Marquavious Britt, a 26-year-old hacker, is alleged to have tried selling access to a Managed Service Provider’s (MSP) data via the dark web for just $600 – leaving a trail of damage amounting to millions of dollars.
Britt worked for Chimera, the MSP in question, as a project manager who was tasked with assisting the company move a pharmaceutical organization’s data to Microsoft Office 365.
How Did He Do It?
The FBI says that Britt made an initial attempt to extort Chimera’s clients by seeking ransom payments in cryptocurrency terms in exchange for their critical data held hostage. When this attempt failed, the suspect tried selling access to Chimera’s data hosted by a number of cloud servers – including sets of information that were dear to a host of law firms and a pharmaceutical company.
Britt’s case exposed his efforts to trade Chimera’s data online, which was detected when various posts were made on the dark web under the nickname “w0zniak” – a possible reference to Steve Wozniak, Apple’s cofounder.
It is alleged that Britt gained access to the pharmaceutical company’s communication system and applied the gathered knowledge to try blackmailing the company through a mail he sent on July 26.
In principle, the suspect acquired rights to the company chief’s emails and managed to peruse the CEO’s documents in a bid to figure out the company’s competitors and potential partners. After that, Britt would target the IT group by deleting their account. After this step, he went ahead and mailed the CEO to spell his ransom terms. In the email, he threatened the CEO that he would release critical information to his competitors unless paid in Bitcoin.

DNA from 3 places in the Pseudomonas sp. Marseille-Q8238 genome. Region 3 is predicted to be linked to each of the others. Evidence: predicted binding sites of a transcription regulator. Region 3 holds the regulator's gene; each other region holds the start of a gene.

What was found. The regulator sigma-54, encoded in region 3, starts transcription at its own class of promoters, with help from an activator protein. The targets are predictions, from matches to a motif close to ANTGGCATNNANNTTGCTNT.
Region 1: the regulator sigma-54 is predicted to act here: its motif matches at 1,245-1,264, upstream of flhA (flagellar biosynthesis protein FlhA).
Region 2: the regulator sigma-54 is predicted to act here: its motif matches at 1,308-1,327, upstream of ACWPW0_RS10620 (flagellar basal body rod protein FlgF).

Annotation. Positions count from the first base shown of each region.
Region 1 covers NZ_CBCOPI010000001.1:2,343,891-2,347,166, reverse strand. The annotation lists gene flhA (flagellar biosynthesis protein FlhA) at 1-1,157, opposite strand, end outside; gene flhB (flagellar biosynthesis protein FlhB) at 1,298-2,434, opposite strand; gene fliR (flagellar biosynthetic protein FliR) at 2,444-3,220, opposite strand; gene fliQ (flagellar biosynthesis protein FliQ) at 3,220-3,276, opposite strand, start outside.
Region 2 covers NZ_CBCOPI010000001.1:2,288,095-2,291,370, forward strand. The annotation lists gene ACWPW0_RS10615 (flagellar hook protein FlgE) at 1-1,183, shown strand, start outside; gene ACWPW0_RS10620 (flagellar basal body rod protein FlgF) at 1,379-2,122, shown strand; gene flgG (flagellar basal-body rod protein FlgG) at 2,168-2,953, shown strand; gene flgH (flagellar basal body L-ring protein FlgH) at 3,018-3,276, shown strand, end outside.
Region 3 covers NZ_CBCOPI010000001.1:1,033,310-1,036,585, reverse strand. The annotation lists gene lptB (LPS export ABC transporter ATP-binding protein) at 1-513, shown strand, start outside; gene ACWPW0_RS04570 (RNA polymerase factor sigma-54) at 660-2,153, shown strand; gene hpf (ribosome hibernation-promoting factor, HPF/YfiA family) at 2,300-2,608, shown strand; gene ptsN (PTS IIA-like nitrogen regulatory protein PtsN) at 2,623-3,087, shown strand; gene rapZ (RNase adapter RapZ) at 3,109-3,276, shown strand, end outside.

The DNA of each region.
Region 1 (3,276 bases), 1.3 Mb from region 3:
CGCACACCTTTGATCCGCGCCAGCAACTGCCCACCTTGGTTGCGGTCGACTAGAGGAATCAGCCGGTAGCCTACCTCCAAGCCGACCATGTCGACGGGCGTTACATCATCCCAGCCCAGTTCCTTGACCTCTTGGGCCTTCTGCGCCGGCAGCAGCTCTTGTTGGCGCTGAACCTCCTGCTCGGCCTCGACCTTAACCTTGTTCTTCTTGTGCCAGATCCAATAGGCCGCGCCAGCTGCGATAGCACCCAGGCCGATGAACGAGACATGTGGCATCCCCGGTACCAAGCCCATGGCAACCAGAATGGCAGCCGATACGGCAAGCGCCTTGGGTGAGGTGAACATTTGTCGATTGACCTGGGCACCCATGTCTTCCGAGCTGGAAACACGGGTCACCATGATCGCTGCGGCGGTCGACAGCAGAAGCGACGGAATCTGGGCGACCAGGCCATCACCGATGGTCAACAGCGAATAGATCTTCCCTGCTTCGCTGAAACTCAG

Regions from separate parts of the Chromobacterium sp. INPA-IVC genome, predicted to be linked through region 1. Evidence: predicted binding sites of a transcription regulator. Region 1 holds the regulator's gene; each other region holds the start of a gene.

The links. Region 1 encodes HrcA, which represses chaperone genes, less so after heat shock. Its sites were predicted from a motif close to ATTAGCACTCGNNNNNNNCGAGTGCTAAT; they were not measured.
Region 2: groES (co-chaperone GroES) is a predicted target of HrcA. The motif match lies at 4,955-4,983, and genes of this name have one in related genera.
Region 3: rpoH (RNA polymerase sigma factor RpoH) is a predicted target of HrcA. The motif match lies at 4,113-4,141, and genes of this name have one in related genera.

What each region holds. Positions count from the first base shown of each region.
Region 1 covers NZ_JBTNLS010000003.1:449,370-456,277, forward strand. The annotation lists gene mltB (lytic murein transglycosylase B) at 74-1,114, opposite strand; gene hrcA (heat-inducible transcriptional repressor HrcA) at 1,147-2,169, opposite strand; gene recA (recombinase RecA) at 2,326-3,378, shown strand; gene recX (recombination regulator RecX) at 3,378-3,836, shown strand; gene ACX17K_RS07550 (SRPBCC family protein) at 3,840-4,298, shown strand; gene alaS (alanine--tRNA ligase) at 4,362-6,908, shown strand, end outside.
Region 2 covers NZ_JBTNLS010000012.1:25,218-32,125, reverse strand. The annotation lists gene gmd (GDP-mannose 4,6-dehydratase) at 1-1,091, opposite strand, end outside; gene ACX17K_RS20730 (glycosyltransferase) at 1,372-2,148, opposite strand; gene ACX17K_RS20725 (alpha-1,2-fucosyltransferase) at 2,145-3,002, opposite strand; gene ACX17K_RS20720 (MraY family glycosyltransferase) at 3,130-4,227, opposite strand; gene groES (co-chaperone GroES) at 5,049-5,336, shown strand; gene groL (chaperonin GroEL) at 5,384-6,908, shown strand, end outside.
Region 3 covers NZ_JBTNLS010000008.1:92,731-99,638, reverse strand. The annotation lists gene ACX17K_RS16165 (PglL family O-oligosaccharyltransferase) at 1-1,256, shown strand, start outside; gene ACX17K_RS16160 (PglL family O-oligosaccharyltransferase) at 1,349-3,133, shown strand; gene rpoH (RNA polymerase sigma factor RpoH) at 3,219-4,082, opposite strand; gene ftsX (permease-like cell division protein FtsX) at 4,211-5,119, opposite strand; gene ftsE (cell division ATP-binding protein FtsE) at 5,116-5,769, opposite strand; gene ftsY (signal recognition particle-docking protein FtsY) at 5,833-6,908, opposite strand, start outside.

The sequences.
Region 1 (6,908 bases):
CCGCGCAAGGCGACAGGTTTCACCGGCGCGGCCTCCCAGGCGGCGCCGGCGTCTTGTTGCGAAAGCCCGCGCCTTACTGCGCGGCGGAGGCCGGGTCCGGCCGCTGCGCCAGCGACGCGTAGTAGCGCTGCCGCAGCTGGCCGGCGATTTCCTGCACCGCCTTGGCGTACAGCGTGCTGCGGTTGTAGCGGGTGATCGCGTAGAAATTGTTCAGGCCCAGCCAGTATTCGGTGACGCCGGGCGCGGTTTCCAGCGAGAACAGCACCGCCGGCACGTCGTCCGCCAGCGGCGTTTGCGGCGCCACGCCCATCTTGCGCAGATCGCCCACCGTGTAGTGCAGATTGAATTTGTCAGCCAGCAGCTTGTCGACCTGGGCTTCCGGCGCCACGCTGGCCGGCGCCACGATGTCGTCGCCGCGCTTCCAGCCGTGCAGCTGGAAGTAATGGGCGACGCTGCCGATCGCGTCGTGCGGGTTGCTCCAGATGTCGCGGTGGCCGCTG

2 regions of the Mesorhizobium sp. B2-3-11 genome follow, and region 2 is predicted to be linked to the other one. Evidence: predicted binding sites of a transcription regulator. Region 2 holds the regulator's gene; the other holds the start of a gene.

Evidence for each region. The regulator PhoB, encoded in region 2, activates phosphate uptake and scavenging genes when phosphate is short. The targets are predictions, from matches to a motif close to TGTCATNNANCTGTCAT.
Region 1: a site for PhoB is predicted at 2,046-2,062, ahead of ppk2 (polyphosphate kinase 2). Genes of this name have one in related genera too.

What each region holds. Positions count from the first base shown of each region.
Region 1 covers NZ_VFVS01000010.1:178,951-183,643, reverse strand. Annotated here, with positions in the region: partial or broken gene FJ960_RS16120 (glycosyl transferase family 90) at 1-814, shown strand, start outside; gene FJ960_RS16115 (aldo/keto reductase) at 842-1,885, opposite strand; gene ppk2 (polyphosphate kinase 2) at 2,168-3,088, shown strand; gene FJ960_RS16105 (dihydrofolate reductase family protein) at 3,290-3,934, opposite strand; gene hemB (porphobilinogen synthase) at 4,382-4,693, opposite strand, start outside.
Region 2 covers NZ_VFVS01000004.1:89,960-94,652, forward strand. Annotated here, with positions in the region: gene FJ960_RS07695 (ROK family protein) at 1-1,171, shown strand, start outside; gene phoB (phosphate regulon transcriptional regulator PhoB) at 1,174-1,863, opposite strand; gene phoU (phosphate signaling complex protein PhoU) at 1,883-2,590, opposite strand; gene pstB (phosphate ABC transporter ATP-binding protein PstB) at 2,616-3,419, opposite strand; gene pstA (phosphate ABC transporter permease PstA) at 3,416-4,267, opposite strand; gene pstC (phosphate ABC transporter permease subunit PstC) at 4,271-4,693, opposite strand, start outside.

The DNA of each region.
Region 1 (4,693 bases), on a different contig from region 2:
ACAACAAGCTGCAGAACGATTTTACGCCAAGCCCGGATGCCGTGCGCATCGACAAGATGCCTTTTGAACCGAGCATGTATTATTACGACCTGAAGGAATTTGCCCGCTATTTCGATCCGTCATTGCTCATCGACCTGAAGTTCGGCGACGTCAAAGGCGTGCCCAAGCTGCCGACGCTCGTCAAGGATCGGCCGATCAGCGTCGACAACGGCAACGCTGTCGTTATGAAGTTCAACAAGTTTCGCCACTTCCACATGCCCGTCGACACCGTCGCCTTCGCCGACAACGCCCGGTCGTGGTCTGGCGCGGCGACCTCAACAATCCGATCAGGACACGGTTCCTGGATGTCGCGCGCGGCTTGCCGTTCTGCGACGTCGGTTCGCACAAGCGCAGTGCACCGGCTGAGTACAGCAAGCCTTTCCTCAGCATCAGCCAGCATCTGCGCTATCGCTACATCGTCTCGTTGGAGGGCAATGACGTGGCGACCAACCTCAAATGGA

The FBI provided a copy of the said ransom email, which outlined some of the methodologies used by the suspect to hack the company’s communication system. According to Britt’s writing, in which he appeared to represent a hacker group, the hackers used a bluekeep malware to breach the organization’s servers. They further applied phishing techniques to target user accounts.
Consequently, they were able to obtain important data – including social security numbers, banking information, and proprietary data. In return for this set of information, the email spelt out a ransom of 1.5 Bitcoin.
Thereafter, one other Chimera’s customer suffered an attack on its web hosting services. Britt’s employer alleges that the suspect hijacked their GoDaddy account and accessed the email accounts of people associated with the food manufacturing firm. Fortunately, Chimera was able to do a forensic study on the case and averted any possible damage.
The above events led to Britt’s sacking in circumstances that were described by his employer as a case of on-the-job negligence. It is after this resolution that Raymond Alexander, co-owner of Chimera, got wind of the advertisement for the sale of access to Chimera’s customer data on the dark web.
The authorities were alerted, and they moved in to apprehend Georgia-based Britt on January 17.
Tech-Savvy but OPSEC-Dumb
According to court files and an interview granted by Britt’s employer, the alleged cybercriminal who operated a darknet account as “w0zniak” was described as an IT-smart individual but with little experience in criminal activity.
The suspect was caught b feds who had got wind of information regarding “information belonging to an MSP being posted for sale on the dark web on September 30. The agents made arrangements to buy the data and went ahead to make a $600 payment in Bitcoin. This would help the authorities trace back the transaction to Britt in Georgia.
Furthermore, the investigation revealed the trade of personal identifiable information harvested from TaxSlayer, Britt’s workplace following the termination of his tenure at Chimera.
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